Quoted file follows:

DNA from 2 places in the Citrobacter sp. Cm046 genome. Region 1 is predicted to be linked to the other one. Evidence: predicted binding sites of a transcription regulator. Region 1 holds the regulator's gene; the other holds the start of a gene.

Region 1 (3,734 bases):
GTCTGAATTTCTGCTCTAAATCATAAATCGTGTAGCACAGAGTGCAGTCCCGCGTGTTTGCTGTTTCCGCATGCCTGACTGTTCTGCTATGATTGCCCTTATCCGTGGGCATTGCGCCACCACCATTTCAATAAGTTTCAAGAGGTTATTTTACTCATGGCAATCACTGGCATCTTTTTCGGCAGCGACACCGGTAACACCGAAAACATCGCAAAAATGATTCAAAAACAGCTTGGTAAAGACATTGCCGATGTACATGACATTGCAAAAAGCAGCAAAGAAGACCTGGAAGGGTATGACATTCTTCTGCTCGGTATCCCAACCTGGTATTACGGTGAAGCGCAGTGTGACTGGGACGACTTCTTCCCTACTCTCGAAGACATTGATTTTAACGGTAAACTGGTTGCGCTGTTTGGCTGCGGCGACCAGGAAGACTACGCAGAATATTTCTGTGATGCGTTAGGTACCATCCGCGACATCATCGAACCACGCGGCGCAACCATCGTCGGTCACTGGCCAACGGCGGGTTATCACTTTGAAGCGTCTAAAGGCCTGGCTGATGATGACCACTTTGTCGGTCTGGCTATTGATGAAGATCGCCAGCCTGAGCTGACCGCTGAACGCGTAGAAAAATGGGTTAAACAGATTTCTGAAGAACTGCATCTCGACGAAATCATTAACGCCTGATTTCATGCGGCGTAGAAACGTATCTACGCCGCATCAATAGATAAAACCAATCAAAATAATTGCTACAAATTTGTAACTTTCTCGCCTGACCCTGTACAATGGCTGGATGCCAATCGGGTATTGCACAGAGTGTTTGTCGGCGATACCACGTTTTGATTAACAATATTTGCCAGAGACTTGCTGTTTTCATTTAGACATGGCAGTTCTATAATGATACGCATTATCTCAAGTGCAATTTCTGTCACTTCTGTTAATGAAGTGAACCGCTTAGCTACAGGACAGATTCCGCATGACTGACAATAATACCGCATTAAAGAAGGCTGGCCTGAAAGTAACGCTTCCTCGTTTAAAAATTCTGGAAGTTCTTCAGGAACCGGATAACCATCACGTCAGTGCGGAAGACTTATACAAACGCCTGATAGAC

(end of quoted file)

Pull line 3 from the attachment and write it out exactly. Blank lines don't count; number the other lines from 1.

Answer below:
GTCTGAATTTCTGCTCTAAATCATAAATCGTGTAGCACAGAGTGCAGTCCCGCGTGTTTGCTGTTTCCGCATGCCTGACTGTTCTGCTATGATTGCCCTTATCCGTGGGCATTGCGCCACCACCATTTCAATAAGTTTCAAGAGGTTATTTTACTCATGGCAATCACTGGCATCTTTTTCGGCAGCGACACCGGTAACACCGAAAACATCGCAAAAATGATTCAAAAACAGCTTGGTAAAGACATTGCCGATGTACATGACATTGCAAAAAGCAGCAAAGAAGACCTGGAAGGGTATGACATTCTTCTGCTCGGTATCCCAACCTGGTATTACGGTGAAGCGCAGTGTGACTGGGACGACTTCTTCCCTACTCTCGAAGACATTGATTTTAACGGTAAACTGGTTGCGCTGTTTGGCTGCGGCGACCAGGAAGACTACGCAGAATATTTCTGTGATGCGTTAGGTACCATCCGCGACATCATCGAACCACGCGGCGCAACCATCGTCGGTCACTGGCCAACGGCGGGTTATCACTTTGAAGCGTCTAAAGGCCTGGCTGATGATGACCACTTTGTCGGTCTGGCTATTGATGAAGATCGCCAGCCTGAGCTGACCGCTGAACGCGTAGAAAAATGGGTTAAACAGATTTCTGAAGAACTGCATCTCGACGAAATCATTAACGCCTGATTTCATGCGGCGTAGAAACGTATCTACGCCGCATCAATAGATAAAACCAATCAAAATAATTGCTACAAATTTGTAACTTTCTCGCCTGACCCTGTACAATGGCTGGATGCCAATCGGGTATTGCACAGAGTGTTTGTCGGCGATACCACGTTTTGATTAACAATATTTGCCAGAGACTTGCTGTTTTCATTTAGACATGGCAGTTCTATAATGATACGCATTATCTCAAGTGCAATTTCTGTCACTTCTGTTAATGAAGTGAACCGCTTAGCTACAGGACAGATTCCGCATGACTGACAATAATACCGCATTAAAGAAGGCTGGCCTGAAAGTAACGCTTCCTCGTTTAAAAATTCTGGAAGTTCTTCAGGAACCGGATAACCATCACGTCAGTGCGGAAGACTTATACAAACGCCTGATAGAC